Asthma

Biologic switching in severe asthma: is the first choice usually the best?


Low rates of switching between biologics for severe asthma suggest clinicians are selecting appropriate and effective agents for their patients – but could there also be an element of under-switching?

A study of 3,531 adult patients from 11 countries with at least two biologics available found 79% remain on their first biologic for at least six months.

Not surprisingly given it was first to market in most jurisdictions, omalizumab was the most common agent (88%) for those first starting biologics in 2015. But by 2019, benralizumab was the most common agent (29.6%), then mepolizumab (24.5%) and dupilumab (23.1%).

The study found that in patients who switched, the most common first switch was from omalizumab to an anti–IL-5/5R (49.6%; n=187/377). The second most common switch was within class, adding or switching from one anti–IL-5/5R to another (30.8%; n=116/377).

For the few patients who switched more than once, the most common subsequent biologic switch was from one anti–IL-5/5R to another (44.4%; n=20/45).

The study found patients who switched biologics were more likely to have higher eosinophils, a history of more exacerbations and used more healthcare resources including ED visits and hospital stays.

“These factors may be associated with biologic switching simply because such patients are likely to qualify for more than one drug, eg subjects commencing omalizumab who are known to have a high BEC will have the option to switch to anti–IL-5/5R therapy, and within the eosinophilic phenotype, there is scope to switch between different anti–IL-5/5R agents,” it said.

By far the most common reason for switching a biologic was due to insufficient clinical efficacy (86.3%).

The study said the low percentage of patients who switched to another biologic suggested “appropriate biomarker-guided biologic selection and good clinical efficacy of the initial biologic”.

However a substantial proportion of patients qualify for more than one biologic agents and response to an untried alternative agent was clearly unknown, the study said.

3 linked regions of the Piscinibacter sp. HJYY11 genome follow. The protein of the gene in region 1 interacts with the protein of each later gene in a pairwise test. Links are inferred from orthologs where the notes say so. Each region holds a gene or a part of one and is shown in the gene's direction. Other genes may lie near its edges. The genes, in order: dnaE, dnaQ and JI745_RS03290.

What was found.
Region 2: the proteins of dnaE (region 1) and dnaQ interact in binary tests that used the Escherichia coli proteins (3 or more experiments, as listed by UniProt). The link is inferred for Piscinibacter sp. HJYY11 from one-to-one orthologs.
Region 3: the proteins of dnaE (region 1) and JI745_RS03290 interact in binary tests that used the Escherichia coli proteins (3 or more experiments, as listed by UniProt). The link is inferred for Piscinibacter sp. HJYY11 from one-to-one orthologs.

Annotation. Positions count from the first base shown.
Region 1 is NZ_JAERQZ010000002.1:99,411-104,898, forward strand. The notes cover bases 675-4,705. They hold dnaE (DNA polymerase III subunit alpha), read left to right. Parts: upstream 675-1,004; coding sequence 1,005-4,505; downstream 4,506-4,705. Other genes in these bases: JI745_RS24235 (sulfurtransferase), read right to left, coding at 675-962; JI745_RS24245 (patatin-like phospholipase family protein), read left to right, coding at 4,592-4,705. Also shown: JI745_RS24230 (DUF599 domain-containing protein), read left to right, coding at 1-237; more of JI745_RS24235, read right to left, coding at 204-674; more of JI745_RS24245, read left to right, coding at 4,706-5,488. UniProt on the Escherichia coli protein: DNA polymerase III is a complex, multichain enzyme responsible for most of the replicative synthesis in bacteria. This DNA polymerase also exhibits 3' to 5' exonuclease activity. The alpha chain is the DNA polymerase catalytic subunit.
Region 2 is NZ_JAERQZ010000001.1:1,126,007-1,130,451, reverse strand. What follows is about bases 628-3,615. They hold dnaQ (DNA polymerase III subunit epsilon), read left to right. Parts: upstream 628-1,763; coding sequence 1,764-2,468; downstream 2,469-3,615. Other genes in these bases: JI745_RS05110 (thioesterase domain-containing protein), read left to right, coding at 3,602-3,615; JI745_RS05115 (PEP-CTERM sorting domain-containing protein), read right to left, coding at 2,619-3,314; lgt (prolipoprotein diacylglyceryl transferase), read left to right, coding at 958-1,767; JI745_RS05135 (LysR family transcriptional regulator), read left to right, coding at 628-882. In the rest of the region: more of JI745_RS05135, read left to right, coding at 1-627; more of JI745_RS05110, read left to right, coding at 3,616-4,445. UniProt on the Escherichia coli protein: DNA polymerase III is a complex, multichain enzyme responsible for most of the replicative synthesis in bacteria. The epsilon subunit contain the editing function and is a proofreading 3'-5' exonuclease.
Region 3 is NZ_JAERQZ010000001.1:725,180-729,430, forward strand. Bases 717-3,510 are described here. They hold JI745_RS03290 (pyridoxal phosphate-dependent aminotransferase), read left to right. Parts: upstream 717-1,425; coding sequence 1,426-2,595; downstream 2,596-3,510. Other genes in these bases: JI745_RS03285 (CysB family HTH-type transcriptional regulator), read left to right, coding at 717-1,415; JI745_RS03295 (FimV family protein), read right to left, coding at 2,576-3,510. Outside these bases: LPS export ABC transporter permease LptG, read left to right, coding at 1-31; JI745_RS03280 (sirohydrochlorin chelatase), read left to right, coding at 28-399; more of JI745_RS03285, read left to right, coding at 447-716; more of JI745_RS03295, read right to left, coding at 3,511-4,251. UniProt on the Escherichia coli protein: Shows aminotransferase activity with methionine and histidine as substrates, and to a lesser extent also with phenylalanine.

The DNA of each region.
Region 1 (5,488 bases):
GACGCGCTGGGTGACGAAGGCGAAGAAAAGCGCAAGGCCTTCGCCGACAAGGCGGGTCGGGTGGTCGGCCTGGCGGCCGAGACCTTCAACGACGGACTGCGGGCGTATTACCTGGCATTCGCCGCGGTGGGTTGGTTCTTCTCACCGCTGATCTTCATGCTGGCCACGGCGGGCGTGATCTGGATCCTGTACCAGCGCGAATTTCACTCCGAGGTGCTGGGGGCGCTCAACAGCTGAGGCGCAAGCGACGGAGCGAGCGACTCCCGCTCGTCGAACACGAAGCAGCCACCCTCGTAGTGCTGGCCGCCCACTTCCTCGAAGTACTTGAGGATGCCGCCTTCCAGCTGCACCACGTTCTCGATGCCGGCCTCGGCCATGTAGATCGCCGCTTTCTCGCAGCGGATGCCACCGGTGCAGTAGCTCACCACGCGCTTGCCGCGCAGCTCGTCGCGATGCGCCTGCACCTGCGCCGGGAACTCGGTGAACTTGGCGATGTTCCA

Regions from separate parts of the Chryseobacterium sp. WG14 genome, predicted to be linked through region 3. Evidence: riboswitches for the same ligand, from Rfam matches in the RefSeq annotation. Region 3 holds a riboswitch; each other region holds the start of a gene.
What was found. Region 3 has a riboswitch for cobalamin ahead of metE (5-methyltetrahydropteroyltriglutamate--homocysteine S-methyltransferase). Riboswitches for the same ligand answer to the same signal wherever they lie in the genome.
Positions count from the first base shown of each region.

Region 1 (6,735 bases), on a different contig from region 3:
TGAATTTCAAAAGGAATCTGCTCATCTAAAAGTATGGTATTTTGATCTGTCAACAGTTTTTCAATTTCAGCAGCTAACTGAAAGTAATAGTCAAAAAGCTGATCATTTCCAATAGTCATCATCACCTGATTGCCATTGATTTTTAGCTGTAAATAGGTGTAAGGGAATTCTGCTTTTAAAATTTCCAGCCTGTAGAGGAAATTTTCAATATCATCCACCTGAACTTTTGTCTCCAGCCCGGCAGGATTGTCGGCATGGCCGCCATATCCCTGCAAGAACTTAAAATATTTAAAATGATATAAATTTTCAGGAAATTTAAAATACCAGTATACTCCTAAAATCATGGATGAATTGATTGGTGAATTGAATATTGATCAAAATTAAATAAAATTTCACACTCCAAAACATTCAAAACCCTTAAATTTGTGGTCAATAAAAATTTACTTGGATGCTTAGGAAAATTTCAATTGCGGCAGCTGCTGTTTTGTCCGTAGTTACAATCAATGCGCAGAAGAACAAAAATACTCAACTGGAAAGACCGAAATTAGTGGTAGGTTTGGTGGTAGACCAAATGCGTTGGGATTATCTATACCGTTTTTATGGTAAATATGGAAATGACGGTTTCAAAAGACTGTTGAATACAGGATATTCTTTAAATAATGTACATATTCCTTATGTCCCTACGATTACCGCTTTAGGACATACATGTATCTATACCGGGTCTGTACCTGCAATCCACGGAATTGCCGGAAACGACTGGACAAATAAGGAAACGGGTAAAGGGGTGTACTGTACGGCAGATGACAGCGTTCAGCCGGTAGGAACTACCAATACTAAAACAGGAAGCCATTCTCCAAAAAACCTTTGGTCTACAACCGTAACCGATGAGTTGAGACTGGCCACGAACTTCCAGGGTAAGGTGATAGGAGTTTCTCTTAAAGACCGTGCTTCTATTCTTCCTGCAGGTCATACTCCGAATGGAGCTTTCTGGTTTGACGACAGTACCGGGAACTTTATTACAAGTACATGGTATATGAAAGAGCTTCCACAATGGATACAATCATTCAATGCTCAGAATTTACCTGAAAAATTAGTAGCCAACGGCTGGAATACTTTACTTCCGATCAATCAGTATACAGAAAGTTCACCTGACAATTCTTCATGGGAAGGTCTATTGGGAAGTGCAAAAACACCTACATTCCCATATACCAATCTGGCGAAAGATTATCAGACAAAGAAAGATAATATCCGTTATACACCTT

“These findings naturally trigger the question: “Is the first biologic prescribed to a patient usually the best one for that individual, or are we under-switching?”

The investigators suggested there may be an element of settling for conservative response thresholds such as a 50% reduction in exacerbation rate rather than trying for something higher.

There was also a natural reluctance to take on the logistical hurdles, time and effort involved in switching to another biologic.

Australian perspective

Co-investigator Professor John Upham, from the University of Queensland Diamantina Institute and PA-Southside Clinical Unit, told the limbic that while there was no local data in the study, most Australian clinicians would think the findings ring true.

“Probably 80% of people do very well on the biologics for asthma and then you get a group of people either where it doesn’t work and then a small group of people who have side effects who need to get switched.”

“But in the people who get switched, it’s usually due to lack of efficacy or not improving in the way that you’d hoped. That’s the most common reason for switching.”

Professor Upham said clinicians are sometimes faced with tricky situations where a patient on a biologic only improves slightly.

“They’re not brilliant but they are a bit better and then the question is do you try another agent when they might get better or they might get worse? That’s a dilemma for patients and prescribing doctors.”

He said regulations around switching – or trying to switch back after a potentially unsuccessful switch – do make people hesitant to switch.

“I think people are starting to get a little bit braver about switching than they used to be but I think it’s very reasonable to say that there are a group of people who maybe would benefit from switching but the clinician or the patient is a bit nervous about going down that pathway.”

He said that to fulfil the requirements of the PBS, clinicians have to demonstrate a certain level of improvement in the Asthma Control Questionnaire.

While the Questionnaire was fine for ticking boxes, he said he likes to have a more in-depth discussion with patients about whether they were happy with their level of improvement.

“ I think it’s something that is best done as a shared decision – talking to the patient about the pros and cons, getting their view and trying to get an accurate assessment of how well they have done is pretty important. Sometimes you get a richer  understanding of what’s going on rather than just looking at the score on its own.”

He said there was scope for more long term studies on people who switch.

“Do they go from one half-good treatment to another half-good treatment or do they dramatically improve? Once some of that long term data comes out that’ll make it a lot easier to make decisions around whether to switch or not.”

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